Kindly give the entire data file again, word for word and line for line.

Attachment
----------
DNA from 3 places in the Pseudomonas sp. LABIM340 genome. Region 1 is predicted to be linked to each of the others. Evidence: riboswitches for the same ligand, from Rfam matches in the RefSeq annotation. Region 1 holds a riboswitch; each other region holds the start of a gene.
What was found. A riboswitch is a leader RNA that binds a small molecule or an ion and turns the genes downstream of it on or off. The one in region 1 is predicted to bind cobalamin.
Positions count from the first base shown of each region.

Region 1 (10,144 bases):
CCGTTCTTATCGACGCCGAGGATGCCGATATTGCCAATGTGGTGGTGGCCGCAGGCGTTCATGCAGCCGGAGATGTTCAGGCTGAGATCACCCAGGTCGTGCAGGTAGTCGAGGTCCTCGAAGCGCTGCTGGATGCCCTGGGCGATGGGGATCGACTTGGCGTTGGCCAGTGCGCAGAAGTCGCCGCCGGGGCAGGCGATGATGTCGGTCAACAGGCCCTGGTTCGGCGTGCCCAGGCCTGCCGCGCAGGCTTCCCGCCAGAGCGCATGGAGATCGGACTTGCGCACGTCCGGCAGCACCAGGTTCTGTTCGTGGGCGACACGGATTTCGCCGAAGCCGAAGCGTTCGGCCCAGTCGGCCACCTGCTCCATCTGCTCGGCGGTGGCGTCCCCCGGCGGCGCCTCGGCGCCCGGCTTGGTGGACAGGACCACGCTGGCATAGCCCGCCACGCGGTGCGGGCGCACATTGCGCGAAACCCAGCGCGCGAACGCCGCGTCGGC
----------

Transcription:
DNA from 3 places in the Pseudomonas sp. LABIM340 genome. Region 1 is predicted to be linked to each of the others. Evidence: riboswitches for the same ligand, from Rfam matches in the RefSeq annotation. Region 1 holds a riboswitch; each other region holds the start of a gene.
What was found. A riboswitch is a leader RNA that binds a small molecule or an ion and turns the genes downstream of it on or off. The one in region 1 is predicted to bind cobalamin.
Positions count from the first base shown of each region.

Region 1 (10,144 bases):
CCGTTCTTATCGACGCCGAGGATGCCGATATTGCCAATGTGGTGGTGGCCGCAGGCGTTCATGCAGCCGGAGATGTTCAGGCTGAGATCACCCAGGTCGTGCAGGTAGTCGAGGTCCTCGAAGCGCTGCTGGATGCCCTGGGCGATGGGGATCGACTTGGCGTTGGCCAGTGCGCAGAAGTCGCCGCCGGGGCAGGCGATGATGTCGGTCAACAGGCCCTGGTTCGGCGTGCCCAGGCCTGCCGCGCAGGCTTCCCGCCAGAGCGCATGGAGATCGGACTTGCGCACGTCCGGCAGCACCAGGTTCTGTTCGTGGGCGACACGGATTTCGCCGAAGCCGAAGCGTTCGGCCCAGTCGGCCACCTGCTCCATCTGCTCGGCGGTGGCGTCCCCCGGCGGCGCCTCGGCGCCCGGCTTGGTGGACAGGACCACGCTGGCATAGCCCGCCACGCGGTGCGGGCGCACATTGCGCGAAACCCAGCGCGCGAACGCCGCGTCGGC